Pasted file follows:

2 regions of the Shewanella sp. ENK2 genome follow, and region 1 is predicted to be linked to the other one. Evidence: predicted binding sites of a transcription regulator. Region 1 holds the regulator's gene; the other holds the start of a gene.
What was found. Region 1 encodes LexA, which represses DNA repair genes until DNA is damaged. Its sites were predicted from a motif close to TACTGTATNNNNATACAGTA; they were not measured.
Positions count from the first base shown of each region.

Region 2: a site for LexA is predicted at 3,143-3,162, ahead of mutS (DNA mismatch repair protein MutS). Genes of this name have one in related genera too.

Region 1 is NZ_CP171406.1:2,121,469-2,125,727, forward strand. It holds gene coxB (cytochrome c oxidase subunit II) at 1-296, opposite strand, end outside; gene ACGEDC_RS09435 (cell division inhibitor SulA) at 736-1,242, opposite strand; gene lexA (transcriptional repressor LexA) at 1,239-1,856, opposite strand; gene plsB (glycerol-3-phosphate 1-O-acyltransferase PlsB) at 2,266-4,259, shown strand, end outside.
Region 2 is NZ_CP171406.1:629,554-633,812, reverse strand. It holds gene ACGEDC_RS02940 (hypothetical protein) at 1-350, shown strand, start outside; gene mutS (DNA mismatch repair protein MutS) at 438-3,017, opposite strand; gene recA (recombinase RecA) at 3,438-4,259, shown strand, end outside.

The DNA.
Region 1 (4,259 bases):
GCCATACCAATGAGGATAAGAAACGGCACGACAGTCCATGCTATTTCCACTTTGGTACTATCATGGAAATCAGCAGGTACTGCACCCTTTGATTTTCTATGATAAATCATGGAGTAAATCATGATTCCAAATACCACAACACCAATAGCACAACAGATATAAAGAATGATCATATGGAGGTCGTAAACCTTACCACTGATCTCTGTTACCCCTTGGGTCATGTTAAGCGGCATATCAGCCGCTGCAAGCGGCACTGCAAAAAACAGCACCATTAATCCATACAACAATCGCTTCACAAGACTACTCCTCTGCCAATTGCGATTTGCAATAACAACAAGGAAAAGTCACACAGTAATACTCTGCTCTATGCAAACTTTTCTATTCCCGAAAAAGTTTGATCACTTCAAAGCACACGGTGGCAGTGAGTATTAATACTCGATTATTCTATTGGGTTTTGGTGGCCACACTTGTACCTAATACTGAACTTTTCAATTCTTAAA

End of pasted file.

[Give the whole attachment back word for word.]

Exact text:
2 regions of the Shewanella sp. ENK2 genome follow, and region 1 is predicted to be linked to the other one. Evidence: predicted binding sites of a transcription regulator. Region 1 holds the regulator's gene; the other holds the start of a gene.
What was found. Region 1 encodes LexA, which represses DNA repair genes until DNA is damaged. Its sites were predicted from a motif close to TACTGTATNNNNATACAGTA; they were not measured.
Positions count from the first base shown of each region.

Region 2: a site for LexA is predicted at 3,143-3,162, ahead of mutS (DNA mismatch repair protein MutS). Genes of this name have one in related genera too.

Region 1 is NZ_CP171406.1:2,121,469-2,125,727, forward strand. It holds gene coxB (cytochrome c oxidase subunit II) at 1-296, opposite strand, end outside; gene ACGEDC_RS09435 (cell division inhibitor SulA) at 736-1,242, opposite strand; gene lexA (transcriptional repressor LexA) at 1,239-1,856, opposite strand; gene plsB (glycerol-3-phosphate 1-O-acyltransferase PlsB) at 2,266-4,259, shown strand, end outside.
Region 2 is NZ_CP171406.1:629,554-633,812, reverse strand. It holds gene ACGEDC_RS02940 (hypothetical protein) at 1-350, shown strand, start outside; gene mutS (DNA mismatch repair protein MutS) at 438-3,017, opposite strand; gene recA (recombinase RecA) at 3,438-4,259, shown strand, end outside.

The DNA.
Region 1 (4,259 bases):
GCCATACCAATGAGGATAAGAAACGGCACGACAGTCCATGCTATTTCCACTTTGGTACTATCATGGAAATCAGCAGGTACTGCACCCTTTGATTTTCTATGATAAATCATGGAGTAAATCATGATTCCAAATACCACAACACCAATAGCACAACAGATATAAAGAATGATCATATGGAGGTCGTAAACCTTACCACTGATCTCTGTTACCCCTTGGGTCATGTTAAGCGGCATATCAGCCGCTGCAAGCGGCACTGCAAAAAACAGCACCATTAATCCATACAACAATCGCTTCACAAGACTACTCCTCTGCCAATTGCGATTTGCAATAACAACAAGGAAAAGTCACACAGTAATACTCTGCTCTATGCAAACTTTTCTATTCCCGAAAAAGTTTGATCACTTCAAAGCACACGGTGGCAGTGAGTATTAATACTCGATTATTCTATTGGGTTTTGGTGGCCACACTTGTACCTAATACTGAACTTTTCAATTCTTAAA